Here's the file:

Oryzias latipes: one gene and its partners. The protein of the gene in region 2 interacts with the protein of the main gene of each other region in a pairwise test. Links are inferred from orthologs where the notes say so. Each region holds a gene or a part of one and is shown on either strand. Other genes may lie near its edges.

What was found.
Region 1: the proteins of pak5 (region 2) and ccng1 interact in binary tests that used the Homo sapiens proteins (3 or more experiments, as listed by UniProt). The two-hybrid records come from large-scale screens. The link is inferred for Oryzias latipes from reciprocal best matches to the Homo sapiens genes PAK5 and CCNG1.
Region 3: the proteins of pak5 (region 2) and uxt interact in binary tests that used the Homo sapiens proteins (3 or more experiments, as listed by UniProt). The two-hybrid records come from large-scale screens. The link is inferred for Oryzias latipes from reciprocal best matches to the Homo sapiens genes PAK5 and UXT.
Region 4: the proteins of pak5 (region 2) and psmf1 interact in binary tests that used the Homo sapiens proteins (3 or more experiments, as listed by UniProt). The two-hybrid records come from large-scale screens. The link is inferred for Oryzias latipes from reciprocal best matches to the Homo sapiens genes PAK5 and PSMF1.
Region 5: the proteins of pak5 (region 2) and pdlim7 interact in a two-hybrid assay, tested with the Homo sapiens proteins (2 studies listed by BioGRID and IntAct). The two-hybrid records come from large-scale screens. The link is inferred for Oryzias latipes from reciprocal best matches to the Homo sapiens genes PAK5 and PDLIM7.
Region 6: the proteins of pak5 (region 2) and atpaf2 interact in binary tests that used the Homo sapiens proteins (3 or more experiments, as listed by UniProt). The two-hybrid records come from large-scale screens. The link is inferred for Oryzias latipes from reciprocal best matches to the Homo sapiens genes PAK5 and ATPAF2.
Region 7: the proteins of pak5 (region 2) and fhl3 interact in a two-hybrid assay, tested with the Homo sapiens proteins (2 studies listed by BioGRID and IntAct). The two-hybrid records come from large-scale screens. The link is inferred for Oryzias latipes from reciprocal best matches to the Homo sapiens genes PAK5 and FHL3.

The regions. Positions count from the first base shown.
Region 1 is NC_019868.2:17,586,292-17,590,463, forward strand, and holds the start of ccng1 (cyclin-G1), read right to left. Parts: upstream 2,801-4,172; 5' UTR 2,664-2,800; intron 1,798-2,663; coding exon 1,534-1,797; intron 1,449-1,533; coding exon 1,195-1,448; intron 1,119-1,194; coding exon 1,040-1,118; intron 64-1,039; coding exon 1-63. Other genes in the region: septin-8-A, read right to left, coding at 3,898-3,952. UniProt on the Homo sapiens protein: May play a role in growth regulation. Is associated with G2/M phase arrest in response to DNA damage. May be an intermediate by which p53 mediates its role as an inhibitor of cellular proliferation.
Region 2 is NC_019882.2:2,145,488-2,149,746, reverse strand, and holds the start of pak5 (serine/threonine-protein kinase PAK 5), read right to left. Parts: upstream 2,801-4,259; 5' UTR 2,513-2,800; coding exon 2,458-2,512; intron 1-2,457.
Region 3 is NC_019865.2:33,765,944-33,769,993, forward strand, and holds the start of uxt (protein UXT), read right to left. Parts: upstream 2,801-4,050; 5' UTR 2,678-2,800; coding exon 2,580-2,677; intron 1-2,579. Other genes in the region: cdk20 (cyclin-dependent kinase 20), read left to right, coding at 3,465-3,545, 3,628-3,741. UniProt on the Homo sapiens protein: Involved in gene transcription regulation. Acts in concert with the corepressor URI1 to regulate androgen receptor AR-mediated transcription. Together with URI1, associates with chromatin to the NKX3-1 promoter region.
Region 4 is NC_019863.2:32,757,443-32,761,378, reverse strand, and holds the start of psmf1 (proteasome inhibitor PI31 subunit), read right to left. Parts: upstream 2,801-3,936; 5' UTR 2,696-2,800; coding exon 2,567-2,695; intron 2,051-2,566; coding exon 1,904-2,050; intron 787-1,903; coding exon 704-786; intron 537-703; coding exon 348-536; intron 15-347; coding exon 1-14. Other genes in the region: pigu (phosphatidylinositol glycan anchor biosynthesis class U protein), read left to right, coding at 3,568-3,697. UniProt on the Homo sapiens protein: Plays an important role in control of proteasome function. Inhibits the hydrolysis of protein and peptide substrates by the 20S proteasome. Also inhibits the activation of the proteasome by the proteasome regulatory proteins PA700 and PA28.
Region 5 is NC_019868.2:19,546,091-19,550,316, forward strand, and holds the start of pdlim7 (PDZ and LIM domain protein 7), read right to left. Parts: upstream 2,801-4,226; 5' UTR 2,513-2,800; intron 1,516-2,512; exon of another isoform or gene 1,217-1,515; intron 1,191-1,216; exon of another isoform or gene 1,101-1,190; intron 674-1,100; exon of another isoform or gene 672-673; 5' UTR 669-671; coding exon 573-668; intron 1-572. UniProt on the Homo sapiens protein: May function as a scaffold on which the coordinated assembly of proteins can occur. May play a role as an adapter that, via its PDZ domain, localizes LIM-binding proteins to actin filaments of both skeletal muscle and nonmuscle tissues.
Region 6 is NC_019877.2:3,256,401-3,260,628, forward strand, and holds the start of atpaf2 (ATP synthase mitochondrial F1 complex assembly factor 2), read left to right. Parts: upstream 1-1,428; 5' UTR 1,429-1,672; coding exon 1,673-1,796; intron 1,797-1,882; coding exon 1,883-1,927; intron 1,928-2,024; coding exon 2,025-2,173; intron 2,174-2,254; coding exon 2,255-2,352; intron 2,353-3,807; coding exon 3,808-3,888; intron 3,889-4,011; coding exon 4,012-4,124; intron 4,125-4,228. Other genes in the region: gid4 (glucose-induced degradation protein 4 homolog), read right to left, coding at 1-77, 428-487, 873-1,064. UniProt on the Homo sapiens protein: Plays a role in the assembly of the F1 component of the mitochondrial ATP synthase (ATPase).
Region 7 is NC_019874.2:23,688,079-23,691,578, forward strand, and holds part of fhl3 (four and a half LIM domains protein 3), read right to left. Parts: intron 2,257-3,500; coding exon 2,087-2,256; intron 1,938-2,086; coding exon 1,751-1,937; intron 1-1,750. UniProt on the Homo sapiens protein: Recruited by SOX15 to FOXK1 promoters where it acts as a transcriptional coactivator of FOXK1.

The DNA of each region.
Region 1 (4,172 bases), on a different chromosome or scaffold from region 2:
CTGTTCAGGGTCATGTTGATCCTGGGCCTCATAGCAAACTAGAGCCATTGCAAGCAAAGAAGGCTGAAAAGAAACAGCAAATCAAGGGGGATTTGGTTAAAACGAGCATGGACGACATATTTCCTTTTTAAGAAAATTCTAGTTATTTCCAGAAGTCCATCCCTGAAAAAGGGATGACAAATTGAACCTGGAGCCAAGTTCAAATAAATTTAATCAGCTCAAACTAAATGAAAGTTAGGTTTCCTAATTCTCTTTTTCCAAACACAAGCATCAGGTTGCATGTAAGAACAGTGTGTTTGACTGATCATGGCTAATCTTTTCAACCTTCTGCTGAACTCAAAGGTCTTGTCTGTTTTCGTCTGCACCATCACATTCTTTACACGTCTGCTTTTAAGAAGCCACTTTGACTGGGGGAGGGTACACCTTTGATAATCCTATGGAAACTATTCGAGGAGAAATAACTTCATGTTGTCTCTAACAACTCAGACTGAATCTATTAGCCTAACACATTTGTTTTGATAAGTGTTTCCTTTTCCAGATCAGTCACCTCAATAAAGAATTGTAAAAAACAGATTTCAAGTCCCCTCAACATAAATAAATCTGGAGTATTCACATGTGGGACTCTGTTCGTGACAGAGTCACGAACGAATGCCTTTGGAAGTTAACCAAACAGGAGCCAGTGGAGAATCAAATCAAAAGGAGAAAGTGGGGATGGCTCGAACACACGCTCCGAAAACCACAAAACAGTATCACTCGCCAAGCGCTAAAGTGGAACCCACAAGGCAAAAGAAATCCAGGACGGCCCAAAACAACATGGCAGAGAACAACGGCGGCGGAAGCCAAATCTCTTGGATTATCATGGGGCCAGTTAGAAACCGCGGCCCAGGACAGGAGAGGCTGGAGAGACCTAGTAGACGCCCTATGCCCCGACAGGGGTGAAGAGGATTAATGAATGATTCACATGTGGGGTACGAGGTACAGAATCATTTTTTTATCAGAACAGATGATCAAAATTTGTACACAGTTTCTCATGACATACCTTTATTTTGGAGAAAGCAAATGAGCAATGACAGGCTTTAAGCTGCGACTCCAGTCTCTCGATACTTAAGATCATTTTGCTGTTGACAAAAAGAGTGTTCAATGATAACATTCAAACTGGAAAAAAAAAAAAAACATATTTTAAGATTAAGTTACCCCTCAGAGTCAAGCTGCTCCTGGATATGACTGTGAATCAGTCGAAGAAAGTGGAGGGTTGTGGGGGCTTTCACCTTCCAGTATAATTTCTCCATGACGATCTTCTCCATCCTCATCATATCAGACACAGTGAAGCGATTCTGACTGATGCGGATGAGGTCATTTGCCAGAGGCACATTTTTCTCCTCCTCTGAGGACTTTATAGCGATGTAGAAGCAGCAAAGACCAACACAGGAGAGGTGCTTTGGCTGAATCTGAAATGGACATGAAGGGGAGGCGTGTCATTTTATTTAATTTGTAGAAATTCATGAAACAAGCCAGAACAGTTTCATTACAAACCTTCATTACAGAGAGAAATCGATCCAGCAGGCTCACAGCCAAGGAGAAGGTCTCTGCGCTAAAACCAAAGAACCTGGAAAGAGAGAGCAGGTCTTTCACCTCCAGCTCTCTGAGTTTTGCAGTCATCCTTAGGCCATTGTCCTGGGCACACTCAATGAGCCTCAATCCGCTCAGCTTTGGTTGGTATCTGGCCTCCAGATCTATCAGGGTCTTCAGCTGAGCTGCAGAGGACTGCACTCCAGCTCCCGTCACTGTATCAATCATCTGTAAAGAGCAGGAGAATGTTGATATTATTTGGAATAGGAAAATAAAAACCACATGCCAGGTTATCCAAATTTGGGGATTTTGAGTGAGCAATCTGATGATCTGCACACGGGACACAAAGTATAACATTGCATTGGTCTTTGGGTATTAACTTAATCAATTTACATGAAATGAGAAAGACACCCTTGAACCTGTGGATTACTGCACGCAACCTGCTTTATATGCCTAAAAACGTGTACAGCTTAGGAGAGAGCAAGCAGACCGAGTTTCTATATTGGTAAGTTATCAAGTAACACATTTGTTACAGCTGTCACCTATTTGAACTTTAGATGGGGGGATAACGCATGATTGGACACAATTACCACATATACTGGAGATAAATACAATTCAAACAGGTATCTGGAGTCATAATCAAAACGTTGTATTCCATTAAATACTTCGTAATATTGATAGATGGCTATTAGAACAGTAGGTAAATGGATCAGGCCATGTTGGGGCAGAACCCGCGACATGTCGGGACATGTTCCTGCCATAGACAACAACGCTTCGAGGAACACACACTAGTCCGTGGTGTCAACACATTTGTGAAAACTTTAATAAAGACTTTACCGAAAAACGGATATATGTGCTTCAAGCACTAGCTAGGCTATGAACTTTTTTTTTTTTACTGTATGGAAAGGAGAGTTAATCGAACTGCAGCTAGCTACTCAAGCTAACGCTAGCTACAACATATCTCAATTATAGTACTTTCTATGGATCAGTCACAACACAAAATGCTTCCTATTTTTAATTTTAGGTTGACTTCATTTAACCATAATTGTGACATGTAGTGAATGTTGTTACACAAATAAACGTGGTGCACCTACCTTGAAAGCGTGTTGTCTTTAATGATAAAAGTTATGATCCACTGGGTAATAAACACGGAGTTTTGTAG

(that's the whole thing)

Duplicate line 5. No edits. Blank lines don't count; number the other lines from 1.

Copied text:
Region 4: the proteins of pak5 (region 2) and psmf1 interact in binary tests that used the Homo sapiens proteins (3 or more experiments, as listed by UniProt). The two-hybrid records come from large-scale screens. The link is inferred for Oryzias latipes from reciprocal best matches to the Homo sapiens genes PAK5 and PSMF1.